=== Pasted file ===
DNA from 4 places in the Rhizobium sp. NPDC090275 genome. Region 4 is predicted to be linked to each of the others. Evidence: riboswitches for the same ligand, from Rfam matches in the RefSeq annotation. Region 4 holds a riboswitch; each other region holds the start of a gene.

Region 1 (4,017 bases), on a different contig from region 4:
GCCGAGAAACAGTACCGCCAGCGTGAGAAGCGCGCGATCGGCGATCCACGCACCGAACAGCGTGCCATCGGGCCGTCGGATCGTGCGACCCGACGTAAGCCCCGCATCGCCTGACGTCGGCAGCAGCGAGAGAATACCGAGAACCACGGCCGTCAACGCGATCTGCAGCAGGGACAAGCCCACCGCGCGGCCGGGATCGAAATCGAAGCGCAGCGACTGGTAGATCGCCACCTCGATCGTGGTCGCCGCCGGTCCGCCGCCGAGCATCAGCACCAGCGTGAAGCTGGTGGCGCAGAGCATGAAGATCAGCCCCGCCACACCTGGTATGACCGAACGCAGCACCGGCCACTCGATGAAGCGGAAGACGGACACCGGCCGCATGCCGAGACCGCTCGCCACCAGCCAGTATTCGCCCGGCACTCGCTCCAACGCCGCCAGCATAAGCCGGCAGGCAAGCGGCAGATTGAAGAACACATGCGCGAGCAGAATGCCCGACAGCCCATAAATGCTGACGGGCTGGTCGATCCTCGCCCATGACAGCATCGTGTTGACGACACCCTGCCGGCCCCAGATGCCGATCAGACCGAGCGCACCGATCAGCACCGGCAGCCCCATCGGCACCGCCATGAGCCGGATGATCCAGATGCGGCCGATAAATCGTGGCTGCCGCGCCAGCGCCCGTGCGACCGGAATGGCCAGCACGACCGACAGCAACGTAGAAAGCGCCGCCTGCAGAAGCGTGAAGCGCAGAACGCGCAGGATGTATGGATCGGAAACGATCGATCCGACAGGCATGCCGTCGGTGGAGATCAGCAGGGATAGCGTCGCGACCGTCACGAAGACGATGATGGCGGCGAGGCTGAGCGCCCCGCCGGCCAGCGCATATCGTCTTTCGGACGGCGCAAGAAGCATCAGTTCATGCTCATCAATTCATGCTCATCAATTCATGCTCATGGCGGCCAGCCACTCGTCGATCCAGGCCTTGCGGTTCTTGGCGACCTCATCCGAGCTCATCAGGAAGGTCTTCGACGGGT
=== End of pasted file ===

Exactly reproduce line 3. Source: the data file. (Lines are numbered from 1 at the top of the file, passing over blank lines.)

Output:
GCCGAGAAACAGTACCGCCAGCGTGAGAAGCGCGCGATCGGCGATCCACGCACCGAACAGCGTGCCATCGGGCCGTCGGATCGTGCGACCCGACGTAAGCCCCGCATCGCCTGACGTCGGCAGCAGCGAGAGAATACCGAGAACCACGGCCGTCAACGCGATCTGCAGCAGGGACAAGCCCACCGCGCGGCCGGGATCGAAATCGAAGCGCAGCGACTGGTAGATCGCCACCTCGATCGTGGTCGCCGCCGGTCCGCCGCCGAGCATCAGCACCAGCGTGAAGCTGGTGGCGCAGAGCATGAAGATCAGCCCCGCCACACCTGGTATGACCGAACGCAGCACCGGCCACTCGATGAAGCGGAAGACGGACACCGGCCGCATGCCGAGACCGCTCGCCACCAGCCAGTATTCGCCCGGCACTCGCTCCAACGCCGCCAGCATAAGCCGGCAGGCAAGCGGCAGATTGAAGAACACATGCGCGAGCAGAATGCCCGACAGCCCATAAATGCTGACGGGCTGGTCGATCCTCGCCCATGACAGCATCGTGTTGACGACACCCTGCCGGCCCCAGATGCCGATCAGACCGAGCGCACCGATCAGCACCGGCAGCCCCATCGGCACCGCCATGAGCCGGATGATCCAGATGCGGCCGATAAATCGTGGCTGCCGCGCCAGCGCCCGTGCGACCGGAATGGCCAGCACGACCGACAGCAACGTAGAAAGCGCCGCCTGCAGAAGCGTGAAGCGCAGAACGCGCAGGATGTATGGATCGGAAACGATCGATCCGACAGGCATGCCGTCGGTGGAGATCAGCAGGGATAGCGTCGCGACCGTCACGAAGACGATGATGGCGGCGAGGCTGAGCGCCCCGCCGGCCAGCGCATATCGTCTTTCGGACGGCGCAAGAAGCATCAGTTCATGCTCATCAATTCATGCTCATCAATTCATGCTCATGGCGGCCAGCCACTCGTCGATCCAGGCCTTGCGGTTCTTGGCGACCTCATCCGAGCTCATCAGGAAGGTCTTCGACGGGT